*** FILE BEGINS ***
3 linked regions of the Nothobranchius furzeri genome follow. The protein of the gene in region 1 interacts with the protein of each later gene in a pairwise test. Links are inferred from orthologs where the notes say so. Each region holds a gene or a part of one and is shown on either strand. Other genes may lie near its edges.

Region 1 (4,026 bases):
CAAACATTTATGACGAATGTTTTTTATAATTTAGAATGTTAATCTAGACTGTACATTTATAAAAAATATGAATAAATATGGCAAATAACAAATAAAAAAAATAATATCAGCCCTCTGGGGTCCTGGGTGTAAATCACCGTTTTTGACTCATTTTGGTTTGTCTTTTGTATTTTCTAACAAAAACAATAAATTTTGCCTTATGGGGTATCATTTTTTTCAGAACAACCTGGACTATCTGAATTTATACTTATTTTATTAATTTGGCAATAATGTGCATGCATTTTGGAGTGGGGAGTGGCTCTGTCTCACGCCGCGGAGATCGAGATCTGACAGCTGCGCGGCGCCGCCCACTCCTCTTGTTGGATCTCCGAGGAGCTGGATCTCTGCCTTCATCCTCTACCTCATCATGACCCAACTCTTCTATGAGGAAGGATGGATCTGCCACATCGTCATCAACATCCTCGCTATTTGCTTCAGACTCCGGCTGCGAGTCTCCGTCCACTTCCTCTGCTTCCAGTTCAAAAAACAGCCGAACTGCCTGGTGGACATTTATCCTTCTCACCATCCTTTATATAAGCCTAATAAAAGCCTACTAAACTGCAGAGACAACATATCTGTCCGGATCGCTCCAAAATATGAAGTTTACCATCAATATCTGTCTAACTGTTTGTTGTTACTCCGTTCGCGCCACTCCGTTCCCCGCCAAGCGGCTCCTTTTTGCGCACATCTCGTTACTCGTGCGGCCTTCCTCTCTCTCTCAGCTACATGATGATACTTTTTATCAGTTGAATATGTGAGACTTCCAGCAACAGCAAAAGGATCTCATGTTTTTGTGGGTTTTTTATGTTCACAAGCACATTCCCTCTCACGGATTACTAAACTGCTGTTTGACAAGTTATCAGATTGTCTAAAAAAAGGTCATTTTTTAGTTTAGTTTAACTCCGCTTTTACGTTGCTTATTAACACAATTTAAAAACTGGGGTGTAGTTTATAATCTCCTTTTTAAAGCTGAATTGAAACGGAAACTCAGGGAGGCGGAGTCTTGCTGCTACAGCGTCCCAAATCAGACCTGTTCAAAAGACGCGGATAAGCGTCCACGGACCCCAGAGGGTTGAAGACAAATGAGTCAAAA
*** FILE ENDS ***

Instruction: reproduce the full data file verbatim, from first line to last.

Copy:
3 linked regions of the Nothobranchius furzeri genome follow. The protein of the gene in region 1 interacts with the protein of each later gene in a pairwise test. Links are inferred from orthologs where the notes say so. Each region holds a gene or a part of one and is shown on either strand. Other genes may lie near its edges.

Region 1 (4,026 bases):
CAAACATTTATGACGAATGTTTTTTATAATTTAGAATGTTAATCTAGACTGTACATTTATAAAAAATATGAATAAATATGGCAAATAACAAATAAAAAAAATAATATCAGCCCTCTGGGGTCCTGGGTGTAAATCACCGTTTTTGACTCATTTTGGTTTGTCTTTTGTATTTTCTAACAAAAACAATAAATTTTGCCTTATGGGGTATCATTTTTTTCAGAACAACCTGGACTATCTGAATTTATACTTATTTTATTAATTTGGCAATAATGTGCATGCATTTTGGAGTGGGGAGTGGCTCTGTCTCACGCCGCGGAGATCGAGATCTGACAGCTGCGCGGCGCCGCCCACTCCTCTTGTTGGATCTCCGAGGAGCTGGATCTCTGCCTTCATCCTCTACCTCATCATGACCCAACTCTTCTATGAGGAAGGATGGATCTGCCACATCGTCATCAACATCCTCGCTATTTGCTTCAGACTCCGGCTGCGAGTCTCCGTCCACTTCCTCTGCTTCCAGTTCAAAAAACAGCCGAACTGCCTGGTGGACATTTATCCTTCTCACCATCCTTTATATAAGCCTAATAAAAGCCTACTAAACTGCAGAGACAACATATCTGTCCGGATCGCTCCAAAATATGAAGTTTACCATCAATATCTGTCTAACTGTTTGTTGTTACTCCGTTCGCGCCACTCCGTTCCCCGCCAAGCGGCTCCTTTTTGCGCACATCTCGTTACTCGTGCGGCCTTCCTCTCTCTCTCAGCTACATGATGATACTTTTTATCAGTTGAATATGTGAGACTTCCAGCAACAGCAAAAGGATCTCATGTTTTTGTGGGTTTTTTATGTTCACAAGCACATTCCCTCTCACGGATTACTAAACTGCTGTTTGACAAGTTATCAGATTGTCTAAAAAAAGGTCATTTTTTAGTTTAGTTTAACTCCGCTTTTACGTTGCTTATTAACACAATTTAAAAACTGGGGTGTAGTTTATAATCTCCTTTTTAAAGCTGAATTGAAACGGAAACTCAGGGAGGCGGAGTCTTGCTGCTACAGCGTCCCAAATCAGACCTGTTCAAAAGACGCGGATAAGCGTCCACGGACCCCAGAGGGTTGAAGACAAATGAGTCAAAA